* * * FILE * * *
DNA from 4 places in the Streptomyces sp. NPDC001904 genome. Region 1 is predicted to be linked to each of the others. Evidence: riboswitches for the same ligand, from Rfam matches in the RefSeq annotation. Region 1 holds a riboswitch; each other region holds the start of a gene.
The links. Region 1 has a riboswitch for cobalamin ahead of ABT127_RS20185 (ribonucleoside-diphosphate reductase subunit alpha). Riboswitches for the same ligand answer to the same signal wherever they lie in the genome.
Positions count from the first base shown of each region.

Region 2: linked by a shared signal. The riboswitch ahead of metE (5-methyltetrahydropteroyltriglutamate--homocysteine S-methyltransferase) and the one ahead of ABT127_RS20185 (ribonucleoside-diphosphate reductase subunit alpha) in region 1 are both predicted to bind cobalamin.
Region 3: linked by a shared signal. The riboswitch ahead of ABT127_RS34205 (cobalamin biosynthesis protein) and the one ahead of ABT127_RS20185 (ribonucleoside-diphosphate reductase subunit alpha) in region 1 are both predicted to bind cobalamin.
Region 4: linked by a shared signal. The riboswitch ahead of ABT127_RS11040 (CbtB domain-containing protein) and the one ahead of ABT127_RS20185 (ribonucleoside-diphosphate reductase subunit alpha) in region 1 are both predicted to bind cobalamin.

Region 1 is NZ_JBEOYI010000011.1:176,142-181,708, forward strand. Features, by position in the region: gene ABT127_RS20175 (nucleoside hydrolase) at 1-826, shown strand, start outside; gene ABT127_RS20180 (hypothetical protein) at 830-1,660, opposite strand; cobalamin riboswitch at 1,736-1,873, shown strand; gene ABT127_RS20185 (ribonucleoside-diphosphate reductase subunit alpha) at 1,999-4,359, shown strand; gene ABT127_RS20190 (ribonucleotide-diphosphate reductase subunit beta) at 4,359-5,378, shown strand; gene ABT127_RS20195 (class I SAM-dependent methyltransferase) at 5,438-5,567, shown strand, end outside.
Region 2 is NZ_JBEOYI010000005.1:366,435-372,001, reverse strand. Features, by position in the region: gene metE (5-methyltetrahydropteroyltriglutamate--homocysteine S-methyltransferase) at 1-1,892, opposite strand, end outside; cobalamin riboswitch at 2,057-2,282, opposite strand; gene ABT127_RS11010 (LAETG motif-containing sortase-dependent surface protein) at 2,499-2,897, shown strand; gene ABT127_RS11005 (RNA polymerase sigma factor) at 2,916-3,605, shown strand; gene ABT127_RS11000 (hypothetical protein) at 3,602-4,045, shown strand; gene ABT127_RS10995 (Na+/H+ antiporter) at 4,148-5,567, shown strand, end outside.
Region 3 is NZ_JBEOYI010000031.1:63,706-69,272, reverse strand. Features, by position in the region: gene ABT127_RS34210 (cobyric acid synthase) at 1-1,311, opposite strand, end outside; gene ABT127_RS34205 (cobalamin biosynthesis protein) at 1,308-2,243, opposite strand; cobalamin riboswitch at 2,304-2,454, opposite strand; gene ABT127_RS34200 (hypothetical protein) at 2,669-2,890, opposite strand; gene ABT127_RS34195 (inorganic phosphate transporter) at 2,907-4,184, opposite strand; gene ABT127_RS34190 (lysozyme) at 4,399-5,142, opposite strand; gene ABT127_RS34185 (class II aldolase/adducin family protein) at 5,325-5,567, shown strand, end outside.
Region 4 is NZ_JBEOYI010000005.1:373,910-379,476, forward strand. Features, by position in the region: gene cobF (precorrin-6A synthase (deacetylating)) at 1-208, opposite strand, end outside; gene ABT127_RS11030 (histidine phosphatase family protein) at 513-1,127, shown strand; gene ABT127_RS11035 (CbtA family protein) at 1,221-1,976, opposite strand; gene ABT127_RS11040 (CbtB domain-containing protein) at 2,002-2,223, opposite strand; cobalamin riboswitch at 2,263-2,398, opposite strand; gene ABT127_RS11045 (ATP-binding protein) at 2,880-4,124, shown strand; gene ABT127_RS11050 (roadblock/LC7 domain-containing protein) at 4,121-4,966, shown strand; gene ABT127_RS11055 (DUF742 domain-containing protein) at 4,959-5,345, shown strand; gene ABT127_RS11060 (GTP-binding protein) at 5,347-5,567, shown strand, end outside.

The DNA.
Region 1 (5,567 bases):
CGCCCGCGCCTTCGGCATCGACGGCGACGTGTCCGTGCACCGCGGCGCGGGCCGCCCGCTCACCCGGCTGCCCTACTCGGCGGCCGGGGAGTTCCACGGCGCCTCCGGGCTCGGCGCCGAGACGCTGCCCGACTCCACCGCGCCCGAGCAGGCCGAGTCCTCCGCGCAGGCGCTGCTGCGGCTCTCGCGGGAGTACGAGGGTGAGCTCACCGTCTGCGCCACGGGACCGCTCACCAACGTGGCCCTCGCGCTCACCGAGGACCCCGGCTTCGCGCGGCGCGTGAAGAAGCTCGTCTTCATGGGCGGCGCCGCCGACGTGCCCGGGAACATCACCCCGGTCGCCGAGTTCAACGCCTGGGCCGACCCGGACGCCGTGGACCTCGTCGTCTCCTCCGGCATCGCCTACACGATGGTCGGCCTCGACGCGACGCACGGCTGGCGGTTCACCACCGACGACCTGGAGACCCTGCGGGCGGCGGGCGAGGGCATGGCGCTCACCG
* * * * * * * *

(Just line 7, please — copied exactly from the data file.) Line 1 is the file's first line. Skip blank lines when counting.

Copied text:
Region 1 is NZ_JBEOYI010000011.1:176,142-181,708, forward strand. Features, by position in the region: gene ABT127_RS20175 (nucleoside hydrolase) at 1-826, shown strand, start outside; gene ABT127_RS20180 (hypothetical protein) at 830-1,660, opposite strand; cobalamin riboswitch at 1,736-1,873, shown strand; gene ABT127_RS20185 (ribonucleoside-diphosphate reductase subunit alpha) at 1,999-4,359, shown strand; gene ABT127_RS20190 (ribonucleotide-diphosphate reductase subunit beta) at 4,359-5,378, shown strand; gene ABT127_RS20195 (class I SAM-dependent methyltransferase) at 5,438-5,567, shown strand, end outside.